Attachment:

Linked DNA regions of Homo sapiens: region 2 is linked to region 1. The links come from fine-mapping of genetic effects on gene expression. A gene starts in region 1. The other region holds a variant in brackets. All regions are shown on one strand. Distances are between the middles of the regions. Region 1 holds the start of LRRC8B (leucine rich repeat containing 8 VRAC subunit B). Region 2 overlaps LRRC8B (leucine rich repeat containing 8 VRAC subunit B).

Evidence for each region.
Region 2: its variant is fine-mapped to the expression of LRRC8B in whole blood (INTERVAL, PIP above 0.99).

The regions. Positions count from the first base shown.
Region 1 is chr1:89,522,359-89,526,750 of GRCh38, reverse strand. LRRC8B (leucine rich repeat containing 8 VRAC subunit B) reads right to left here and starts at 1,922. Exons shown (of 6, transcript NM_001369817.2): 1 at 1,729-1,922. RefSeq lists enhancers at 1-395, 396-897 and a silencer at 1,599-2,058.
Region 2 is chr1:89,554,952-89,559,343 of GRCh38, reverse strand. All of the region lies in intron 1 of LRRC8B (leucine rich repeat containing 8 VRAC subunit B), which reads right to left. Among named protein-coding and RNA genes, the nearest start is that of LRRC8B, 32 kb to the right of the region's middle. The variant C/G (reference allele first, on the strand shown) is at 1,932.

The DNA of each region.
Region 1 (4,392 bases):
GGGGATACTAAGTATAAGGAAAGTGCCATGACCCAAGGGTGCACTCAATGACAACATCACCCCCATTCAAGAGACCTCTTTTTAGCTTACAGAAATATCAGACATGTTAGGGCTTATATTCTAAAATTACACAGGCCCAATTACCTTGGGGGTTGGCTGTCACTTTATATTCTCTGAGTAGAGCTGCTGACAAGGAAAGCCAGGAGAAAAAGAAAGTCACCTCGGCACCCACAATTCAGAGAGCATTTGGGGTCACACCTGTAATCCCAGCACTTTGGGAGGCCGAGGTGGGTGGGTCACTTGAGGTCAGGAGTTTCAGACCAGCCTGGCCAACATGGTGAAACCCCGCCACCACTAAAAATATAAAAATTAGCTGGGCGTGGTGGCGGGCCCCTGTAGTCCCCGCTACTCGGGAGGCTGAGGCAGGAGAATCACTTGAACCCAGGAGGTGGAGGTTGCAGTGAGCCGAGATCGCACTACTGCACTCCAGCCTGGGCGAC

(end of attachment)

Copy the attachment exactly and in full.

Linked DNA regions of Homo sapiens: region 2 is linked to region 1. The links come from fine-mapping of genetic effects on gene expression. A gene starts in region 1. The other region holds a variant in brackets. All regions are shown on one strand. Distances are between the middles of the regions. Region 1 holds the start of LRRC8B (leucine rich repeat containing 8 VRAC subunit B). Region 2 overlaps LRRC8B (leucine rich repeat containing 8 VRAC subunit B).

Evidence for each region.
Region 2: its variant is fine-mapped to the expression of LRRC8B in whole blood (INTERVAL, PIP above 0.99).

The regions. Positions count from the first base shown.
Region 1 is chr1:89,522,359-89,526,750 of GRCh38, reverse strand. LRRC8B (leucine rich repeat containing 8 VRAC subunit B) reads right to left here and starts at 1,922. Exons shown (of 6, transcript NM_001369817.2): 1 at 1,729-1,922. RefSeq lists enhancers at 1-395, 396-897 and a silencer at 1,599-2,058.
Region 2 is chr1:89,554,952-89,559,343 of GRCh38, reverse strand. All of the region lies in intron 1 of LRRC8B (leucine rich repeat containing 8 VRAC subunit B), which reads right to left. Among named protein-coding and RNA genes, the nearest start is that of LRRC8B, 32 kb to the right of the region's middle. The variant C/G (reference allele first, on the strand shown) is at 1,932.

The DNA of each region.
Region 1 (4,392 bases):
GGGGATACTAAGTATAAGGAAAGTGCCATGACCCAAGGGTGCACTCAATGACAACATCACCCCCATTCAAGAGACCTCTTTTTAGCTTACAGAAATATCAGACATGTTAGGGCTTATATTCTAAAATTACACAGGCCCAATTACCTTGGGGGTTGGCTGTCACTTTATATTCTCTGAGTAGAGCTGCTGACAAGGAAAGCCAGGAGAAAAAGAAAGTCACCTCGGCACCCACAATTCAGAGAGCATTTGGGGTCACACCTGTAATCCCAGCACTTTGGGAGGCCGAGGTGGGTGGGTCACTTGAGGTCAGGAGTTTCAGACCAGCCTGGCCAACATGGTGAAACCCCGCCACCACTAAAAATATAAAAATTAGCTGGGCGTGGTGGCGGGCCCCTGTAGTCCCCGCTACTCGGGAGGCTGAGGCAGGAGAATCACTTGAACCCAGGAGGTGGAGGTTGCAGTGAGCCGAGATCGCACTACTGCACTCCAGCCTGGGCGAC